As the year comes to an end and I start thinking about New Year’s resolutions, I seem to find myself focusing on terrible travel behaviors. Yesterday I blogged about rude travelers and today I’m talking about the Entitled Traveler.
The Entitled Traveler: You know the one…they have a melt down when they don’t get an upgrade. They express their dismay with the agent checking them in; complain to anyone who will listen, rant at management, Tweet about it, blog about it… you get the picture.
Does having elite status with a hotel or airline mean you’re somehow entitled? Sure, earning elite status with a hotel/airline means you get more and better benefits, but when did benefits become synonymous with entitlements? Just because the penthouse is available doesn’t mean you’re guaranteed that upgrade. If you’re continually complaining about first world problems, that might be a sign that you have become one of the entitled travelers.
I’ll make a comparison to the 20-somethings who have just gotten out of school and think they’re entitled to the best job, the best title, the best salary, etc… I was recently counseling someone who graduated from college 3 years ago. She was dissatisfied with her salary and was planning to ask her employer for a raise. She said “if they don’t give me 150k I’m outta here.” I asked her why she thought she should be paid that much money (for a position where the average salary is around $80-100k.) She had no idea, she just felt like she was entitled.
So why do elite travelers feel a similar sense of entitlement?
Every hotel and airline program has a set of terms and conditions about how they administer the benefits earned. If you read all that fine print, you’ll probably see something like: Upgrades to the best room available are subject to availability provided the room was not booked through a pre-paid third-party channel. Specialty Suites and multiple bedroom suites are excluded. Best rooms are identified by each property. And: The program benefits, amenities, offers, awards and services are subject to availability and may be changed at any time without notice by the program administrator. Key Words: subject to availability. Best rooms are identified by the property. Benefits may be changed at any time. Nothing about this says “entitled.”
Now, I admit, there has been a time or two this year when I have felt this sense of entitlement. After reading another bloggers post about a suite upgrade that didn’t happen, I felt embarrassed…not just for the other blogger, but for myself. Is that how I sounded? Did I sound like a spoiled, entitled traveler? Well, that’s not the person or blogger I want to be.
When 2012 ends, I’ll have stayed 150 nights at Starwood properties. There have only been 3-4 times that I can remember not getting an upgrade. Once was the Hotel Pulitzer in Amsterdam (I tweeted about this one, and now I say, shame on me) the room I was given was tiny and the only window faced a cement wall. It was disappointing. Another time was at the Le Meridien Piccadilly. I had an inside room (no window) and was disappointed with the view. I complained to the hotel (didn’t tweet this time) and was told there wasn’t any other room. In the end, it turned out to be a great room. It was completely quiet and all of my colleagues who had rooms facing the main road said the noise drove them nuts.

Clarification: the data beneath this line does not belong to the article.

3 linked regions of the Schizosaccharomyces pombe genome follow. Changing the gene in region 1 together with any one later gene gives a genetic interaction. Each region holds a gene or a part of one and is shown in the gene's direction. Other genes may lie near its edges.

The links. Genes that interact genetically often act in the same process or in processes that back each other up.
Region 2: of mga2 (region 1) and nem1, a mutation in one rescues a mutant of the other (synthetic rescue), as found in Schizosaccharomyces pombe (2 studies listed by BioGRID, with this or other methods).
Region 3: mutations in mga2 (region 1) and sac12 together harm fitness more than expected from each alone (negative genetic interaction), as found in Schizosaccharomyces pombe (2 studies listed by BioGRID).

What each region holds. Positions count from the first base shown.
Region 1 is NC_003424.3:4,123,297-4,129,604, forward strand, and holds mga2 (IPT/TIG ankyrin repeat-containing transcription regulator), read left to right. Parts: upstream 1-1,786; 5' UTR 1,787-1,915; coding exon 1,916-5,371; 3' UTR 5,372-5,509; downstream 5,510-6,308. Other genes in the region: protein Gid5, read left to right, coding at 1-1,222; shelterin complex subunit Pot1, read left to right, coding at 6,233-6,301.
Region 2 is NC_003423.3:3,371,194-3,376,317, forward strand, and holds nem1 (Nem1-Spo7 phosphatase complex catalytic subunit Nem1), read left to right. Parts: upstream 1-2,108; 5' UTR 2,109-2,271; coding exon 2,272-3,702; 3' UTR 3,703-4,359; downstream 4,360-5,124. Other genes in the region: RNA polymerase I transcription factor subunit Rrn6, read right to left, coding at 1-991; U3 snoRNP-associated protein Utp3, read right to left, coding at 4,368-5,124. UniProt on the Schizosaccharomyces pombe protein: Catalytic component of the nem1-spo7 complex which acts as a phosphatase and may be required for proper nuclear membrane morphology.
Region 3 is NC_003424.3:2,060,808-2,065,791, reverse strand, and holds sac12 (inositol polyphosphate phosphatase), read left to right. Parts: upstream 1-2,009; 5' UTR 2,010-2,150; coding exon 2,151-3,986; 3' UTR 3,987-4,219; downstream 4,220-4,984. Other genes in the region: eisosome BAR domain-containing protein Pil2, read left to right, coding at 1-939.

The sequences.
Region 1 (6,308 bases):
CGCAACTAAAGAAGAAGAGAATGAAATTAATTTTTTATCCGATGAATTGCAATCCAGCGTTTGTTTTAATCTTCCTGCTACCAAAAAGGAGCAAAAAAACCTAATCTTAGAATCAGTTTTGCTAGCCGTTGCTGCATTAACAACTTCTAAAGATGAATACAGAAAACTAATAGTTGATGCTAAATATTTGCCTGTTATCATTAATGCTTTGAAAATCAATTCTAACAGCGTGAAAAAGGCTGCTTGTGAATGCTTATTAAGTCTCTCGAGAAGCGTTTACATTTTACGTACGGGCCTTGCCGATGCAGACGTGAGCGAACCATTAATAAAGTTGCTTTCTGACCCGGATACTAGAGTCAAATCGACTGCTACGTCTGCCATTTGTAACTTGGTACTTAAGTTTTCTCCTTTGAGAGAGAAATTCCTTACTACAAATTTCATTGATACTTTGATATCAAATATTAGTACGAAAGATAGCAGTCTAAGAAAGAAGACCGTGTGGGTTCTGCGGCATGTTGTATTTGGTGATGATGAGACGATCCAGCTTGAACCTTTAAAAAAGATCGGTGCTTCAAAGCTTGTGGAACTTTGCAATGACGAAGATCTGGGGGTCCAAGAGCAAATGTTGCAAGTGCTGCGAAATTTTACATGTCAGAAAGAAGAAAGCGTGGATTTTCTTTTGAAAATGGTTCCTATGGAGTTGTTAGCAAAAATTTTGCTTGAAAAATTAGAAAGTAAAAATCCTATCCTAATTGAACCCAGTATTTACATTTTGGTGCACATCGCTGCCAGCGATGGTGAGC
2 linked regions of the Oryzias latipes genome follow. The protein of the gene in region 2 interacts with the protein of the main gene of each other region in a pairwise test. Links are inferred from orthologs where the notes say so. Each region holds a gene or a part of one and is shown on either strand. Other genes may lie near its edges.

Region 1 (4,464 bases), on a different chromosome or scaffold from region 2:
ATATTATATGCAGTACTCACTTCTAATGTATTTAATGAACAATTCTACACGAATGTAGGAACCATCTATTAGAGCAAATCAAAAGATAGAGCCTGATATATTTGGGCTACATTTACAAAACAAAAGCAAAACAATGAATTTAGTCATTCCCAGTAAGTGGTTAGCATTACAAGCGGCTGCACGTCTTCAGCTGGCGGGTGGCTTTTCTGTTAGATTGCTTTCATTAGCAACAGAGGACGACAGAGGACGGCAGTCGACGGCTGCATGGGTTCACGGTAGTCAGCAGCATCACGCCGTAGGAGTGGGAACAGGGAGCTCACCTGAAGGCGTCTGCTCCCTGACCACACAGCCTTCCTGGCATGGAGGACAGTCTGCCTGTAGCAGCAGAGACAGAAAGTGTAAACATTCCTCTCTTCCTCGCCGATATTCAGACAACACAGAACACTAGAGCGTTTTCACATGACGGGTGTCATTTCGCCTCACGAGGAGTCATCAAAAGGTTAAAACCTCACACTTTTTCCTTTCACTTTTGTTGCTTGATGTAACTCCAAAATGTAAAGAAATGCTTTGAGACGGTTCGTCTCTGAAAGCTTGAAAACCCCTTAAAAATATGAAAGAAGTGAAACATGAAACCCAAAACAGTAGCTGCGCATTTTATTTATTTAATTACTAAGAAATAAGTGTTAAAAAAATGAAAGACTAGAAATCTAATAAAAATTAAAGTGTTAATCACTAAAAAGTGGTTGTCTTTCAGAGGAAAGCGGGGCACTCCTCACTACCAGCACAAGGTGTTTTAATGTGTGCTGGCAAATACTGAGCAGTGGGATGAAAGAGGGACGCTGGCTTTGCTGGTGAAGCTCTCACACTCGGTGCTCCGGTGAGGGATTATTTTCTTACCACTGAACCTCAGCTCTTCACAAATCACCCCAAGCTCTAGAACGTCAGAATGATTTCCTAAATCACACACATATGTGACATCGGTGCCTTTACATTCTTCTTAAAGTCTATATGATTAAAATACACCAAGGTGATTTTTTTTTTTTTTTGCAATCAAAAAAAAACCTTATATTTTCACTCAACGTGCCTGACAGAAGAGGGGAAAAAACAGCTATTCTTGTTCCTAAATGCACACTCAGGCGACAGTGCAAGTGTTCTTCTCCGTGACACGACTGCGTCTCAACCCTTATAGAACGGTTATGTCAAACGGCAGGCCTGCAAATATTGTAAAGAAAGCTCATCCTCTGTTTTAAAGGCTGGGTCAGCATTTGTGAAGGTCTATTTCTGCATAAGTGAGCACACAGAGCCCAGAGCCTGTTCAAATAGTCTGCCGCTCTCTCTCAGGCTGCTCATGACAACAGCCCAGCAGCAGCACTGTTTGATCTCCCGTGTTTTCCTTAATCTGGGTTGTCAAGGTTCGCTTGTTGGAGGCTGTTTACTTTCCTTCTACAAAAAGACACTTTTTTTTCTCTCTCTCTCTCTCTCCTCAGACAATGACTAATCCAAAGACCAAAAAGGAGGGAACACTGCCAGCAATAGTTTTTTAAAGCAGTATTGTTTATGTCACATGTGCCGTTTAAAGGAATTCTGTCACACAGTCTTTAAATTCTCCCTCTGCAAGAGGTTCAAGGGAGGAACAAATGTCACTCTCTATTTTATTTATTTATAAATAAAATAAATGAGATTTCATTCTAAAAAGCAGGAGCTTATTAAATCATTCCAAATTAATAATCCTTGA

Last week I was at the Le Meridien Khao Lak, a place I’ve stayed 4 times previously, each time getting an upgrade to a villa. This time when I arrived I was told they didn’t have any villas or suites available. I didn’t complain, I didn’t tweet. I said, that’s okay. The room was older, but still a good size and the best benefit? There were no mosquitoes in the room! On the second to last night of the say (I was there 5 nights) I got a call from the front office manger telling me that a suite had opened up and if I wanted, I could switch rooms. I said sure, and thanked them. I moved to the suite and you know what? I got eaten alive by mosquitoes. So, two things came to mind, 1) Upgrades don’t always pay off and 2) had I been rude, had a sense of entitlement, or complained publicly I may not have been offered the upgrade when it became available.
Today I checked into the W Bangkok. I didn’t request an upgrade, and I didn’t get a suite upgrade, but I’ll tell you what, the hotel has gone out of their way to make me feel welcome and special. I mean, they’ve really gone out of their way. So the lesson learned is that good travel behavior pays and bad travel behavior doesn’t.
Travel program benefits are great, we all love them, we all want them – that’s why we’re loyal to a brand. We want the recognition and the rewards that come along with status. But we don’t have to be boorish when we don’t get them.
One of my New Year’s resolutions for 2013 is to always remember that a benefit is just that, a benefit and not something that I’m entitled to. Sure, I love upgrades, I’ll take it if it’s offered, but I’m not going to complain if it doesn’t happen. I’m not going to be the entitled traveler and I don’t want to be lumped in with those who are! So here’s my pledge to you: I will not feel entitled.
Have you ever felt entitled and do you think it’s okay? What are your New Year’s travel resolutions?